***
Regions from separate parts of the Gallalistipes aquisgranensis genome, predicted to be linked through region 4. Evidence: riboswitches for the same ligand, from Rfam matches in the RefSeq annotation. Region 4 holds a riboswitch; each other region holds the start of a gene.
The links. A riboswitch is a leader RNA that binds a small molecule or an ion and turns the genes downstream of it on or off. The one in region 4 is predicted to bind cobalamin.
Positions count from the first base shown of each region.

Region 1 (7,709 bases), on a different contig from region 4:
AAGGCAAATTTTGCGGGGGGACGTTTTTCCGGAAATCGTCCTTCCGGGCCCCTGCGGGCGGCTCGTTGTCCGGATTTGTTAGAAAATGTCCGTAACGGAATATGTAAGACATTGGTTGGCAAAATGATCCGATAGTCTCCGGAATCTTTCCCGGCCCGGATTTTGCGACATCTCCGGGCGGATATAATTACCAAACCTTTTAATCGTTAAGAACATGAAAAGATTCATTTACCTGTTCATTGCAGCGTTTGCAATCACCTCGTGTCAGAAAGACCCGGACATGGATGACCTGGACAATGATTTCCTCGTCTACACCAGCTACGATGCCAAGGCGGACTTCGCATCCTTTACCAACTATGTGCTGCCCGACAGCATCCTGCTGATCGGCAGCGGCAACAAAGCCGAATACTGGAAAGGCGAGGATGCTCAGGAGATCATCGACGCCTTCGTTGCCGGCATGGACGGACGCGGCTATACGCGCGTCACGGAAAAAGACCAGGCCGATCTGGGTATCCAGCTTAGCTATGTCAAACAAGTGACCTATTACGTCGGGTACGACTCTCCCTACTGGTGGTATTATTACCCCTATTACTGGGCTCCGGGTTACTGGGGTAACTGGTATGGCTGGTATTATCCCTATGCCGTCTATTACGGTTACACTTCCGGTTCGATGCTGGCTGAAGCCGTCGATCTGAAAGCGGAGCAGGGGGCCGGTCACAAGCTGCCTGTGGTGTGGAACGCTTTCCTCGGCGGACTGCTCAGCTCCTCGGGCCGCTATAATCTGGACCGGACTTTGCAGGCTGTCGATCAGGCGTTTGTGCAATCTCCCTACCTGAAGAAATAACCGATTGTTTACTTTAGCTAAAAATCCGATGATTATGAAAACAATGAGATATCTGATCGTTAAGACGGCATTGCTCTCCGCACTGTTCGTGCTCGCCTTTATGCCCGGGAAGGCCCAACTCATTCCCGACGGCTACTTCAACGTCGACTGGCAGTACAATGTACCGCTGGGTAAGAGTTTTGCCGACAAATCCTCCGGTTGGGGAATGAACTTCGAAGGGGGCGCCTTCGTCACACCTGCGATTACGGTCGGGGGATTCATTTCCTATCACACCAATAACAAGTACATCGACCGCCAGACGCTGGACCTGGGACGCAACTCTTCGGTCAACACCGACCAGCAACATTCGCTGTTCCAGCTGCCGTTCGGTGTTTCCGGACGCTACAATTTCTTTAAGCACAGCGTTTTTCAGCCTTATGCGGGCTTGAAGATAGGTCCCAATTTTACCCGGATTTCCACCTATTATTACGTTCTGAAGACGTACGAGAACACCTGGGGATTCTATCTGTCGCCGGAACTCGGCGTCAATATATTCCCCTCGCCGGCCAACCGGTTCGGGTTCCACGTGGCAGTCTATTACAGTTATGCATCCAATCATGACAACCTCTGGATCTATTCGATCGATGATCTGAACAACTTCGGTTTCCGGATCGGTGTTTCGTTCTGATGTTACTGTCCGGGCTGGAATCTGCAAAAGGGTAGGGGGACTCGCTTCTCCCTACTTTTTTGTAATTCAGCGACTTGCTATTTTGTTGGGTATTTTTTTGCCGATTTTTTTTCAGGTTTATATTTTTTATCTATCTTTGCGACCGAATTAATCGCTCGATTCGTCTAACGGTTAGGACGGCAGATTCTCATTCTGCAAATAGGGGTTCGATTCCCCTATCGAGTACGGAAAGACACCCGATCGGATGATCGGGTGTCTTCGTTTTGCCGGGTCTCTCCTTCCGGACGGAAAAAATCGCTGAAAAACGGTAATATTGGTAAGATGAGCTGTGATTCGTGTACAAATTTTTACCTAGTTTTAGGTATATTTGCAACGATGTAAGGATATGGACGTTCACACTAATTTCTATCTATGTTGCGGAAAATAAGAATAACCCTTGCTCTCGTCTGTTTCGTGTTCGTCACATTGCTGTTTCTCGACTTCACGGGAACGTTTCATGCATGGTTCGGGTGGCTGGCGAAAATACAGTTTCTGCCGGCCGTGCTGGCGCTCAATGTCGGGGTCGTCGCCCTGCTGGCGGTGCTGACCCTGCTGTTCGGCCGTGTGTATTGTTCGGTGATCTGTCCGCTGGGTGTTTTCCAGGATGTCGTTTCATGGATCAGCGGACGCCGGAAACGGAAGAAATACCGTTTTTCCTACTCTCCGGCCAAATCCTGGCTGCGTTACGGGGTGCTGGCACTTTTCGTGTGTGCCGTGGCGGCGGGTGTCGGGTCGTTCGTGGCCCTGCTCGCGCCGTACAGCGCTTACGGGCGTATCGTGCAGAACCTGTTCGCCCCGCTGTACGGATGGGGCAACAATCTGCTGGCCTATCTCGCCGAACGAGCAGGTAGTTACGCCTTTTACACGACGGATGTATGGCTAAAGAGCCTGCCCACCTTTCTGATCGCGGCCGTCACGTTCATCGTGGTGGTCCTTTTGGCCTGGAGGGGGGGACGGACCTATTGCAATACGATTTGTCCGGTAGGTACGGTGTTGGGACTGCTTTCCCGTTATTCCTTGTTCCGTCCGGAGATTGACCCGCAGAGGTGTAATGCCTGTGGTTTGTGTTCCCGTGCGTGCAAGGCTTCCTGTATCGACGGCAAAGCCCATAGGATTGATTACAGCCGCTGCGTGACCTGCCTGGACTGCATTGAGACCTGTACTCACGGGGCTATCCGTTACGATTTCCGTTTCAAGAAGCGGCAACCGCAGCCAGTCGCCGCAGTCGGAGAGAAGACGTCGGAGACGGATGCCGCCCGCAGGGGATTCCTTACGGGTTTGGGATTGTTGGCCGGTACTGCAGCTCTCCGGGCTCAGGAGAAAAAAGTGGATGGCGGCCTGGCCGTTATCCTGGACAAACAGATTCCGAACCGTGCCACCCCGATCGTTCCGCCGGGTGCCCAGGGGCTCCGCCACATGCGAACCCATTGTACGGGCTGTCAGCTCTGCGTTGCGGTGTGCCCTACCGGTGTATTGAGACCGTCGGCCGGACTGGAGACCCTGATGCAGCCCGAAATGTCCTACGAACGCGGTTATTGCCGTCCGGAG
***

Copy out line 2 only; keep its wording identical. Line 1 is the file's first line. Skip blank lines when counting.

The links. A riboswitch is a leader RNA that binds a small molecule or an ion and turns the genes downstream of it on or off. The one in region 4 is predicted to bind cobalamin.